(Incidentally, I never completed or published the Everything book. Instead, many of the chapters in this book, like the ototoxic drugs chapter, became books in their own right. All of my books in this series now carry the tagline, “Another book in the series: ‘Everything You Wanted to Know About Your Hearing Loss…’”.)
I continued to scour drug books and drug data-bases whenever I came across them. In addition to searching through a number of editions of the PDR and CPS, I carefully extracted ototoxic drug information from numerous other drug books and publications including various editions of Drug Facts and Comparisons, the PDR for Herbal Medicines, the British National Formulary, the AHFS Drug Information guide put out by the American Society of Health System Pharmacists, the Nursing Drug Handbook, the Essential Guide to Prescription Drugs and various online databases worldwide.
This culminated in the revised and expanded 798-page 3rd edition of Ototoxic Drugs Exposed which came out in 2010.
This book has steadily gained more and more credibility. For example, some years ago, to my surprise, I accidentally discovered that one audiology school was using Ototoxic Drugs Exposed as a required textbook in their Doctor of Audiology program!
I have continued collecting any ototoxic drug information wherever I find it and am slowly building in my computer what will become the 4th edition of this book. Because of the enormous amount of new data I’ve come across, when it comes out, perhaps in 2 years or so (as I have the time), I estimate this new 2-volume edition will be approximately 1,600 pages long!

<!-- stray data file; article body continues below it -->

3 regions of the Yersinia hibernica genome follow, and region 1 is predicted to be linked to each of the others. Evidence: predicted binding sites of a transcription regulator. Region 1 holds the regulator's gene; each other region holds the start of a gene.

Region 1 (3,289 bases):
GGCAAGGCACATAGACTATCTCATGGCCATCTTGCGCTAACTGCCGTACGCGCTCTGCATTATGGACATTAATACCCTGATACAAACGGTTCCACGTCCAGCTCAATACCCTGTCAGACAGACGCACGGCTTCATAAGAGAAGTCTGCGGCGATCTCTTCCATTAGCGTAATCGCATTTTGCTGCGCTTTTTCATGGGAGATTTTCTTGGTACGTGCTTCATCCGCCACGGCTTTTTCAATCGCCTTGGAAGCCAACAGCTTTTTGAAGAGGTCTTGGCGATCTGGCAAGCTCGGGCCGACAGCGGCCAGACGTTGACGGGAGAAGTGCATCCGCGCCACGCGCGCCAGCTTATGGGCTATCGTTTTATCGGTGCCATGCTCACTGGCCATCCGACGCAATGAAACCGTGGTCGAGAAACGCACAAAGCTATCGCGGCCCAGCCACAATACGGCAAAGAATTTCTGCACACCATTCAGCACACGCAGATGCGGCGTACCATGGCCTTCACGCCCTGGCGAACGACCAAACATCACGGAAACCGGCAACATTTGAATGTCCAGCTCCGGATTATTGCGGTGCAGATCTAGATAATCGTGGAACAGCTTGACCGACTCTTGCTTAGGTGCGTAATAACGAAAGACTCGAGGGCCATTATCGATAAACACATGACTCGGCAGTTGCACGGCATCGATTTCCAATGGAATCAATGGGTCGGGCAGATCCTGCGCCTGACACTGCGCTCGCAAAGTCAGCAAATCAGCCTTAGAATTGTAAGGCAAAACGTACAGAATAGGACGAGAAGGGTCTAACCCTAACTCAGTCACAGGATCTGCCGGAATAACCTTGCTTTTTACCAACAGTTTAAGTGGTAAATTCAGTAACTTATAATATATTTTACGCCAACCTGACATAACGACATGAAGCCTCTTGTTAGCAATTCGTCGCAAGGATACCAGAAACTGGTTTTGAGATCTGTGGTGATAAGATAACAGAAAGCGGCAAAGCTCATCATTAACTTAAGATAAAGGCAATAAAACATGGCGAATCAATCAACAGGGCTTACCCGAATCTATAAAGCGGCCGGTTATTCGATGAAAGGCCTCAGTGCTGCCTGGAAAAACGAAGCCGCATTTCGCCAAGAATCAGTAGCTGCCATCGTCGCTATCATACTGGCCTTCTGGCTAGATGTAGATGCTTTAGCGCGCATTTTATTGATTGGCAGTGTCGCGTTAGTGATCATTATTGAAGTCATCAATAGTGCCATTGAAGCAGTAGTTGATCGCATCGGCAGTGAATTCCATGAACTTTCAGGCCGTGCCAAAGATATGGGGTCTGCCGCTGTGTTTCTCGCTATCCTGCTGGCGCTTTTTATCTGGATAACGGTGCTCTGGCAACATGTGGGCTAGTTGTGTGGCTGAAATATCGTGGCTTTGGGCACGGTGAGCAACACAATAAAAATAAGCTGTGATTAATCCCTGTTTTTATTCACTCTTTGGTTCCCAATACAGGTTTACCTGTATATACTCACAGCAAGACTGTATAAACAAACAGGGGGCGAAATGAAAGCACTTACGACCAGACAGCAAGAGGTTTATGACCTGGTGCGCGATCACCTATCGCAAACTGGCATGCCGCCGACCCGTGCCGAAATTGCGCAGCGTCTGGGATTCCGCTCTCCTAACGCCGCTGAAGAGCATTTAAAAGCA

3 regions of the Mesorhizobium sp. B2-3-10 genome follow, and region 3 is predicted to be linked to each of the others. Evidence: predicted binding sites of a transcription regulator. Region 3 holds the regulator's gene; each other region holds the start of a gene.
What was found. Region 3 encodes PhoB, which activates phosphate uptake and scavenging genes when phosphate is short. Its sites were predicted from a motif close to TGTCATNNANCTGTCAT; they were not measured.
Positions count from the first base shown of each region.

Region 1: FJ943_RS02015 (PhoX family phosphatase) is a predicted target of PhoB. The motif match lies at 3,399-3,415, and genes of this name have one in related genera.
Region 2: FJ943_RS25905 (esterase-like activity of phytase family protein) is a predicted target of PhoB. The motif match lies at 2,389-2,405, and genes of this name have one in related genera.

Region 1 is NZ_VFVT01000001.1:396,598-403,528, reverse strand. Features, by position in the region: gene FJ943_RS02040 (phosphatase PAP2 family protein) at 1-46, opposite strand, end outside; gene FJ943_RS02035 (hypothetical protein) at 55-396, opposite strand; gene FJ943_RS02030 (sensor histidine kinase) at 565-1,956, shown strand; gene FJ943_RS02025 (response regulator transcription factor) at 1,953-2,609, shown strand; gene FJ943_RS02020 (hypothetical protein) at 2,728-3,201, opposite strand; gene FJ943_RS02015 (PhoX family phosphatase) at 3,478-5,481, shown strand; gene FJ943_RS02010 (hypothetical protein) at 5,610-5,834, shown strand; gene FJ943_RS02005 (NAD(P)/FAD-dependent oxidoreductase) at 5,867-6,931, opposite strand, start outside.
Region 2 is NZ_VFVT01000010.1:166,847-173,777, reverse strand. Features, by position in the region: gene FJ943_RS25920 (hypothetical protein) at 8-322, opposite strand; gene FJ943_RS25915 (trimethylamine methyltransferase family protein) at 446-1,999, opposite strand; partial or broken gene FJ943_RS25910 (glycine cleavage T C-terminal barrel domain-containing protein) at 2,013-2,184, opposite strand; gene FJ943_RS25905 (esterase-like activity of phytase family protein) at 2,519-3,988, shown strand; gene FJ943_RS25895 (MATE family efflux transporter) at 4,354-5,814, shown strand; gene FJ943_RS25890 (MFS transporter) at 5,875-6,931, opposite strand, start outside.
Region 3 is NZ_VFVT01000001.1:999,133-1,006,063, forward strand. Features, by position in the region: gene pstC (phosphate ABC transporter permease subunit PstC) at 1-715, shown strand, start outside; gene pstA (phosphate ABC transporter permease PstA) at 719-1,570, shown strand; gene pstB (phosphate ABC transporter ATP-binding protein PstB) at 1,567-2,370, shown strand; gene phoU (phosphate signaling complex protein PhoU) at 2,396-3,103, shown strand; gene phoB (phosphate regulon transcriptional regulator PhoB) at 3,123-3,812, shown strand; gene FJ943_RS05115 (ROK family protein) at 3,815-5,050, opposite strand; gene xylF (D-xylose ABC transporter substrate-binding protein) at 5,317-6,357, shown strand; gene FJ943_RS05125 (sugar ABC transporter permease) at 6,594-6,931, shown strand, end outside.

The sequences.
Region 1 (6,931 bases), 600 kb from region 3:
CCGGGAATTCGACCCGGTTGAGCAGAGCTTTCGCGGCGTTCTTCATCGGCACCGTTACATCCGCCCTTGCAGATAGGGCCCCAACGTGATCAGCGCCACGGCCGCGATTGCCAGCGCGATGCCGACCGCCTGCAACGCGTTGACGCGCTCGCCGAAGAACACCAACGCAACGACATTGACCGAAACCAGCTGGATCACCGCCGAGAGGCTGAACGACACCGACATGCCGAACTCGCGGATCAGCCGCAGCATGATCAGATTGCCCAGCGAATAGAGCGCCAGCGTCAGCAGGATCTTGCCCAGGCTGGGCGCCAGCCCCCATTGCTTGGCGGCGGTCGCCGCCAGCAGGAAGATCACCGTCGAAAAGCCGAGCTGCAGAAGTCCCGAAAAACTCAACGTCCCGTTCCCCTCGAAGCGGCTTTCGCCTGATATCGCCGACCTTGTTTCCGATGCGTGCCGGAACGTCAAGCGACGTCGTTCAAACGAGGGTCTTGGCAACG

In tandem with researching ototoxic drugs, I have worked on other related topics—tinnitus being one of them. My first book on tinnitus that I published back in 1998, When Your Ears Ring, was a short 56-page book. This book has grown over the years and now the 7th edition, which came out in 2016, is a comprehensive 356 page book called Take Control of Your Tinnitus.
In addition to these books, I have written more than 1,000 articles related to ears including more than 160 articles on ototoxic drugs and more than 100 articles on tinnitus. As people read these articles, they have hope that I may be able to help them. As a result, over the years I have answered thousands upon thousands of emails and phone calls from people all over the world and from all walks of life—from generals to movie stars to medical doctors whose own colleagues couldn’t help them, to college graduates to the average person on the street to people in third world countries—all seeking my help for various problems related to their ears.
The result? As I am helping people, I keep on learning more and more all the time. So although I am not a medical doctor or audiologist or pharmacist (my two doctorates are in totally unrelated fields), I have built up a fair bit of knowledge on these and other ear-related subjects. Thus I am able to educate and help many people successfully deal with issues related to their ears. That is why when people ask me what I do, I simply reply, “I help people.”